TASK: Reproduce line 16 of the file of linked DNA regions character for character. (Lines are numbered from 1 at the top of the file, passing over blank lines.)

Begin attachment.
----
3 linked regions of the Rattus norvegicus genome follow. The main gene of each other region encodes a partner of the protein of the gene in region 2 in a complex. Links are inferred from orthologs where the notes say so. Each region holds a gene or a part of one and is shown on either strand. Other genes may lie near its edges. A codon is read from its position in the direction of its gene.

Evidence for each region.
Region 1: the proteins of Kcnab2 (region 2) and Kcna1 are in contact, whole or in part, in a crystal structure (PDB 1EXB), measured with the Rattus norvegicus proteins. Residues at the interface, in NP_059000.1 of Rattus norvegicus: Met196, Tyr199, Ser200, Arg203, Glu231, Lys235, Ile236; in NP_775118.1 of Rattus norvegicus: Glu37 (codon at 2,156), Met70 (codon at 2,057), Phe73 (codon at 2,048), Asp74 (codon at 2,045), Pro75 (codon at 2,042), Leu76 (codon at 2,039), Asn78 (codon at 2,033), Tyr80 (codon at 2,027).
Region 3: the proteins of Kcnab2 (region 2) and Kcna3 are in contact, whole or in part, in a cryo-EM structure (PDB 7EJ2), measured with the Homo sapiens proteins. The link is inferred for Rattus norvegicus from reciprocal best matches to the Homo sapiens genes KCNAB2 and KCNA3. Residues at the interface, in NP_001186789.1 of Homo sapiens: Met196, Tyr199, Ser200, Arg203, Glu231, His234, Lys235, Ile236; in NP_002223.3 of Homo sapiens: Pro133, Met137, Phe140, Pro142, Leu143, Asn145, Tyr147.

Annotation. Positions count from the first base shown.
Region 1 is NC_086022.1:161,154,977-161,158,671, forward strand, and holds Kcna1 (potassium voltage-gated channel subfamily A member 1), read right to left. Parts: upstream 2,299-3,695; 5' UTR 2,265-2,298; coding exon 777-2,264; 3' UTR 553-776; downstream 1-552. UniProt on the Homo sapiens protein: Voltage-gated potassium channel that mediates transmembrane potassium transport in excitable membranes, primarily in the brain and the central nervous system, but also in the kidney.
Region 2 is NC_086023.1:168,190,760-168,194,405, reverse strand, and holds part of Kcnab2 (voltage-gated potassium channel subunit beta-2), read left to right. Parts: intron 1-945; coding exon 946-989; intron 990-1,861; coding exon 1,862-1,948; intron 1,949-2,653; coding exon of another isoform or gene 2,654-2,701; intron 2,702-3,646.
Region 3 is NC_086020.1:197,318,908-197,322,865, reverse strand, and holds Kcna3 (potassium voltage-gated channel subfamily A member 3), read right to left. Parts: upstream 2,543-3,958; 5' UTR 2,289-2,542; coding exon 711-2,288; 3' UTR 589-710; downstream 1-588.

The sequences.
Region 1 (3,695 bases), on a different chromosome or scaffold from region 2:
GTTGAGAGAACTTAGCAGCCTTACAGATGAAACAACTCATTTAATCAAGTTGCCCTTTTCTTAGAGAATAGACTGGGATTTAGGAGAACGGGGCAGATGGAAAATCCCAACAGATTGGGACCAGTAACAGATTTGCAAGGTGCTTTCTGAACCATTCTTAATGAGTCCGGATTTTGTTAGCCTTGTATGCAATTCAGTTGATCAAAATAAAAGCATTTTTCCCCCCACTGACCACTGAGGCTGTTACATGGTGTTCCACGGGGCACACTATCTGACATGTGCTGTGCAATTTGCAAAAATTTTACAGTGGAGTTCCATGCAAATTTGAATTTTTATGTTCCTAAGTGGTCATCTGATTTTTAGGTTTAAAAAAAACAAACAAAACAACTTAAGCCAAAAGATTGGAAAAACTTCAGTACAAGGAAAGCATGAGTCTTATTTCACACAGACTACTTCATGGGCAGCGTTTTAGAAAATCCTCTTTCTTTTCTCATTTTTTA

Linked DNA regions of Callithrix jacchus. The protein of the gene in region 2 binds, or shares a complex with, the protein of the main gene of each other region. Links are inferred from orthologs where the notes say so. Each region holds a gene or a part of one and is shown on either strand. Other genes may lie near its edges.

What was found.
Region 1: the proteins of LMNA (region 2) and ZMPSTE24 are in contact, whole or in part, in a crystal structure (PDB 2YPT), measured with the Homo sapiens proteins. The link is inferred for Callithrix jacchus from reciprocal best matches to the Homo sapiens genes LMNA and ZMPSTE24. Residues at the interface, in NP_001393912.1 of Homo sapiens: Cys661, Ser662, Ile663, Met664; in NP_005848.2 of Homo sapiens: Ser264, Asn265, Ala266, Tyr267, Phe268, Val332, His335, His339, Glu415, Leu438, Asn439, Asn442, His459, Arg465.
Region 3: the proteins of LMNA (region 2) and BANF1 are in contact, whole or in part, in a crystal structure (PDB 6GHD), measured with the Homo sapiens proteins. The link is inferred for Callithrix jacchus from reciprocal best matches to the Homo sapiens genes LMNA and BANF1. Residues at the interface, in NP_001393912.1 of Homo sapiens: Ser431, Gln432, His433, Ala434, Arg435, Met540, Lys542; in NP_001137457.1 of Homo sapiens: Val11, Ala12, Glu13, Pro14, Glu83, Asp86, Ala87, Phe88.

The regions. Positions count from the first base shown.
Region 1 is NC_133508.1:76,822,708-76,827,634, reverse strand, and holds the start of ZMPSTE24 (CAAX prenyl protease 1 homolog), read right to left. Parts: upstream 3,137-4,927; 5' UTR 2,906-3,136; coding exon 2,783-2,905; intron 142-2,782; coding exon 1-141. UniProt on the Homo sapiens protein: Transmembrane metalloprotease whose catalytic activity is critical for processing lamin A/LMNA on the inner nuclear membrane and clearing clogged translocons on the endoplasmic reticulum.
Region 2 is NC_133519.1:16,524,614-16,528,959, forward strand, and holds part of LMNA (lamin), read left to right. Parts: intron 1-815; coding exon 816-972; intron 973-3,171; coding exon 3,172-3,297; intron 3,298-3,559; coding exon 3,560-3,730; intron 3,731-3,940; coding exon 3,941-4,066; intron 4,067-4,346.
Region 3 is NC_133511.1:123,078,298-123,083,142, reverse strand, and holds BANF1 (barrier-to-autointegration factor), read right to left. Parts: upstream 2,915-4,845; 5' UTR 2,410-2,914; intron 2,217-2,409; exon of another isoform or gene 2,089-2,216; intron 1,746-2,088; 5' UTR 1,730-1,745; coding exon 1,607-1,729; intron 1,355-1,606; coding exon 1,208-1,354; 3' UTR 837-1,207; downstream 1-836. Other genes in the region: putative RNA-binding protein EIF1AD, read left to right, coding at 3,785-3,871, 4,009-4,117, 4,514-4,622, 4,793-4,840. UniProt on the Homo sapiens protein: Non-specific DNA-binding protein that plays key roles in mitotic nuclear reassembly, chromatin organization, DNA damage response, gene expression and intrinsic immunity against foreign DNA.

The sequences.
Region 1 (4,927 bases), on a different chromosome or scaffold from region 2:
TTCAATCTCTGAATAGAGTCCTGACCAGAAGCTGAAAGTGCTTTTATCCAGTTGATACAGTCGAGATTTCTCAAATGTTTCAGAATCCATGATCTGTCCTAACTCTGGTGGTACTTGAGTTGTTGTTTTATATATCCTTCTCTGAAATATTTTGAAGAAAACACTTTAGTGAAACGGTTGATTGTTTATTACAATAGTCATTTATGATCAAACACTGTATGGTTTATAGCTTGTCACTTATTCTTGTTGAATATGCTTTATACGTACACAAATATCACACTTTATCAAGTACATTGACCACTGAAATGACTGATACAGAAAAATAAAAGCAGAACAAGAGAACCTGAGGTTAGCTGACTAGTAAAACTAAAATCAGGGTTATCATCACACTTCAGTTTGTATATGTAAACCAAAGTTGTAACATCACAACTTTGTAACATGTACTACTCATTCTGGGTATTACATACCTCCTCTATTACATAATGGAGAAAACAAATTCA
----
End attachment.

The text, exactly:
The regions. Positions count from the first base shown.